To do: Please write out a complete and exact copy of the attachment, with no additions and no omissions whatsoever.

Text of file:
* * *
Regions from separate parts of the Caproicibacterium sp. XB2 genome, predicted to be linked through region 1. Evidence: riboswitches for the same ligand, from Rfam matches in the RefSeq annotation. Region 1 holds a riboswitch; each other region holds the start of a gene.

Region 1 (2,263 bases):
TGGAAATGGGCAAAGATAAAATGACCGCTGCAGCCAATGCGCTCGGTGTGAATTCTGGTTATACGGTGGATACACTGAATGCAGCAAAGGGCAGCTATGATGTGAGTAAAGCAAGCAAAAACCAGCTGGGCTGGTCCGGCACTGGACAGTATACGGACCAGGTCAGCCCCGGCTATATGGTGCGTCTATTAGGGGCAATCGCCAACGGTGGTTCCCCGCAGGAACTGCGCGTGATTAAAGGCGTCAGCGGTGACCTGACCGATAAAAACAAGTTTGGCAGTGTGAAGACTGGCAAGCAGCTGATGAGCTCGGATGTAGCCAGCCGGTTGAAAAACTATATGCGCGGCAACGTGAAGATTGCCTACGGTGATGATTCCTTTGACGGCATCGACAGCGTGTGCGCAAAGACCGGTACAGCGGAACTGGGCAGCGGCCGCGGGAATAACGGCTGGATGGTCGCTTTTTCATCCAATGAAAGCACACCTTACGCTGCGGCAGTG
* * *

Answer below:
Regions from separate parts of the Caproicibacterium sp. XB2 genome, predicted to be linked through region 1. Evidence: riboswitches for the same ligand, from Rfam matches in the RefSeq annotation. Region 1 holds a riboswitch; each other region holds the start of a gene.

Region 1 (2,263 bases):
TGGAAATGGGCAAAGATAAAATGACCGCTGCAGCCAATGCGCTCGGTGTGAATTCTGGTTATACGGTGGATACACTGAATGCAGCAAAGGGCAGCTATGATGTGAGTAAAGCAAGCAAAAACCAGCTGGGCTGGTCCGGCACTGGACAGTATACGGACCAGGTCAGCCCCGGCTATATGGTGCGTCTATTAGGGGCAATCGCCAACGGTGGTTCCCCGCAGGAACTGCGCGTGATTAAAGGCGTCAGCGGTGACCTGACCGATAAAAACAAGTTTGGCAGTGTGAAGACTGGCAAGCAGCTGATGAGCTCGGATGTAGCCAGCCGGTTGAAAAACTATATGCGCGGCAACGTGAAGATTGCCTACGGTGATGATTCCTTTGACGGCATCGACAGCGTGTGCGCAAAGACCGGTACAGCGGAACTGGGCAGCGGCCGCGGGAATAACGGCTGGATGGTCGCTTTTTCATCCAATGAAAGCACACCTTACGCTGCGGCAGTG